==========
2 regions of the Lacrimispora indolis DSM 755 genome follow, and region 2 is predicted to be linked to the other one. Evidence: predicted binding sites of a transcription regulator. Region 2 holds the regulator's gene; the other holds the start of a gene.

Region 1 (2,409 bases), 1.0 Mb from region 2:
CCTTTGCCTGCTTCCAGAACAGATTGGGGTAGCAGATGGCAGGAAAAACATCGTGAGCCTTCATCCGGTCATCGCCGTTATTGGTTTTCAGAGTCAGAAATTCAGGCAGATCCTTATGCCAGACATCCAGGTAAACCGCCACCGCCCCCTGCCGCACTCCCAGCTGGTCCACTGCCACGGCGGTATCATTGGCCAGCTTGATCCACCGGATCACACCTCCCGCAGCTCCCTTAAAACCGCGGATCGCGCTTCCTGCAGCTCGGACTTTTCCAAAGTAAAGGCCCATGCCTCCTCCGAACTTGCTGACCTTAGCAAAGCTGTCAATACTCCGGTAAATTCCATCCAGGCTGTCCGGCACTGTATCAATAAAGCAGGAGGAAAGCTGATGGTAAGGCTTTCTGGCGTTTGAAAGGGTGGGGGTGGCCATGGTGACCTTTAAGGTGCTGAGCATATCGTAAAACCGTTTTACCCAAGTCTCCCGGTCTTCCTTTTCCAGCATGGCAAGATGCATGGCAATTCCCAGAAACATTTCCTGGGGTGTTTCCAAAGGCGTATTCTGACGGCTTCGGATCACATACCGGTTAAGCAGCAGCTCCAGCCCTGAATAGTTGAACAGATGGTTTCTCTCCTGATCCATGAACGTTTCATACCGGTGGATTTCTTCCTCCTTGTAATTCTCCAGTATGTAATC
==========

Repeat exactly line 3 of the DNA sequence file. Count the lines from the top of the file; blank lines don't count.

CCTTTGCCTGCTTCCAGAACAGATTGGGGTAGCAGATGGCAGGAAAAACATCGTGAGCCTTCATCCGGTCATCGCCGTTATTGGTTTTCAGAGTCAGAAATTCAGGCAGATCCTTATGCCAGACATCCAGGTAAACCGCCACCGCCCCCTGCCGCACTCCCAGCTGGTCCACTGCCACGGCGGTATCATTGGCCAGCTTGATCCACCGGATCACACCTCCCGCAGCTCCCTTAAAACCGCGGATCGCGCTTCCTGCAGCTCGGACTTTTCCAAAGTAAAGGCCCATGCCTCCTCCGAACTTGCTGACCTTAGCAAAGCTGTCAATACTCCGGTAAATTCCATCCAGGCTGTCCGGCACTGTATCAATAAAGCAGGAGGAAAGCTGATGGTAAGGCTTTCTGGCGTTTGAAAGGGTGGGGGTGGCCATGGTGACCTTTAAGGTGCTGAGCATATCGTAAAACCGTTTTACCCAAGTCTCCCGGTCTTCCTTTTCCAGCATGGCAAGATGCATGGCAATTCCCAGAAACATTTCCTGGGGTGTTTCCAAAGGCGTATTCTGACGGCTTCGGATCACATACCGGTTAAGCAGCAGCTCCAGCCCTGAATAGTTGAACAGATGGTTTCTCTCCTGATCCATGAACGTTTCATACCGGTGGATTTCTTCCTCCTTGTAATTCTCCAGTATGTAATC